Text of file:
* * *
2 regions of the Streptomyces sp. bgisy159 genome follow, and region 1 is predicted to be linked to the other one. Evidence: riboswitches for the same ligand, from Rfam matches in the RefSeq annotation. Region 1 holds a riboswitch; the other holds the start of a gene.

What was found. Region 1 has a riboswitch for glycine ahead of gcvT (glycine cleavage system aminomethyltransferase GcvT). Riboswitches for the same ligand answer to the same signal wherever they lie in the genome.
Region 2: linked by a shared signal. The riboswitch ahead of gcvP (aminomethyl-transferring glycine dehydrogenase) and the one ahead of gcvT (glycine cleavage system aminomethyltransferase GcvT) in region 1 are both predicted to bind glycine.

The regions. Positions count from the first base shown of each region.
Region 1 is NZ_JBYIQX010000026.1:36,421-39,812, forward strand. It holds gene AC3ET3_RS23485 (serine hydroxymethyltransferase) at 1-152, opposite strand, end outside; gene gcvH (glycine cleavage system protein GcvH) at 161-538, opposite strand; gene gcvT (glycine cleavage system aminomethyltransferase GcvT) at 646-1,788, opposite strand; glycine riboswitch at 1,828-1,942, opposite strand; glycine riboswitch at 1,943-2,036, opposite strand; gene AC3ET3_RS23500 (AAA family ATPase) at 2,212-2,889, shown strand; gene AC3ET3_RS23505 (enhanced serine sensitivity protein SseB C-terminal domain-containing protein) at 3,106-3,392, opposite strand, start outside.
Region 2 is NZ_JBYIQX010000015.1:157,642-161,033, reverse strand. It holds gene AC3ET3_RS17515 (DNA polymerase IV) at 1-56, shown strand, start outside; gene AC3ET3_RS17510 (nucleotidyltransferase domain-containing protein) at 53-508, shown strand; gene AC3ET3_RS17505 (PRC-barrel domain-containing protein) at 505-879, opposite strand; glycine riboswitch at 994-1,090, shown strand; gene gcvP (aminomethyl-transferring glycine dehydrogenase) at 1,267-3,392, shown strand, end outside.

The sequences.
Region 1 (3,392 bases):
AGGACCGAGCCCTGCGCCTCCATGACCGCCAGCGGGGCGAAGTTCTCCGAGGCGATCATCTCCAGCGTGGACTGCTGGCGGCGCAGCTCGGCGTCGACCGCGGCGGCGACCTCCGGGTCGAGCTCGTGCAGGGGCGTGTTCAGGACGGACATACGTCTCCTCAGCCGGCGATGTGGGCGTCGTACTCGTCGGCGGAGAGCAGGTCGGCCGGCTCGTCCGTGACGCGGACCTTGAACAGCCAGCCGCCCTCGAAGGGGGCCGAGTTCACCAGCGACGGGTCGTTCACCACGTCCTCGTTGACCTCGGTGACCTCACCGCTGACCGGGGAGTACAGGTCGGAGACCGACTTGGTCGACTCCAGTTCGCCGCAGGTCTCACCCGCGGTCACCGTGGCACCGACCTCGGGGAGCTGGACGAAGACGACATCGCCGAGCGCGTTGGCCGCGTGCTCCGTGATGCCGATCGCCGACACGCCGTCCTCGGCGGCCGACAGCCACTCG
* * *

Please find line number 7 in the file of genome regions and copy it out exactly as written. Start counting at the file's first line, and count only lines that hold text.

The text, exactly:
The sequences.